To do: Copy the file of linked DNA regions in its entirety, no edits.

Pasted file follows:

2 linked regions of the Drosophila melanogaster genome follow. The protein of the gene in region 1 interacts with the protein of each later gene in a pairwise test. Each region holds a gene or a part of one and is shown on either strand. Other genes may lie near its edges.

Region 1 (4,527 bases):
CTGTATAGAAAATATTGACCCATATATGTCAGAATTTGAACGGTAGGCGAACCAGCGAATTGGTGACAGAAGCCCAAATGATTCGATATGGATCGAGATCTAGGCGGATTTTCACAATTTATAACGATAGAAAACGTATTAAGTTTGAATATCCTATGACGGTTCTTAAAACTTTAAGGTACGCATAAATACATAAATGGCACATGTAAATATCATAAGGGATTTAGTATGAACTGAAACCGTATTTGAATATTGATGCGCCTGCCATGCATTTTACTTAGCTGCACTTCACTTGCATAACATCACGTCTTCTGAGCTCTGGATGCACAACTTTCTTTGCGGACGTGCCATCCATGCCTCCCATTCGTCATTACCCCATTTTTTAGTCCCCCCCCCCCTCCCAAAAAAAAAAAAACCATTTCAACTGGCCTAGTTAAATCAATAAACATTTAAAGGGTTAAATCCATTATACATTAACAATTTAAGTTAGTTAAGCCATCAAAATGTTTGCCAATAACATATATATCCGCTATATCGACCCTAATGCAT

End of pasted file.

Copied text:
2 linked regions of the Drosophila melanogaster genome follow. The protein of the gene in region 1 interacts with the protein of each later gene in a pairwise test. Each region holds a gene or a part of one and is shown on either strand. Other genes may lie near its edges.

Region 1 (4,527 bases):
CTGTATAGAAAATATTGACCCATATATGTCAGAATTTGAACGGTAGGCGAACCAGCGAATTGGTGACAGAAGCCCAAATGATTCGATATGGATCGAGATCTAGGCGGATTTTCACAATTTATAACGATAGAAAACGTATTAAGTTTGAATATCCTATGACGGTTCTTAAAACTTTAAGGTACGCATAAATACATAAATGGCACATGTAAATATCATAAGGGATTTAGTATGAACTGAAACCGTATTTGAATATTGATGCGCCTGCCATGCATTTTACTTAGCTGCACTTCACTTGCATAACATCACGTCTTCTGAGCTCTGGATGCACAACTTTCTTTGCGGACGTGCCATCCATGCCTCCCATTCGTCATTACCCCATTTTTTAGTCCCCCCCCCCCTCCCAAAAAAAAAAAAACCATTTCAACTGGCCTAGTTAAATCAATAAACATTTAAAGGGTTAAATCCATTATACATTAACAATTTAAGTTAGTTAAGCCATCAAAATGTTTGCCAATAACATATATATCCGCTATATCGACCCTAATGCAT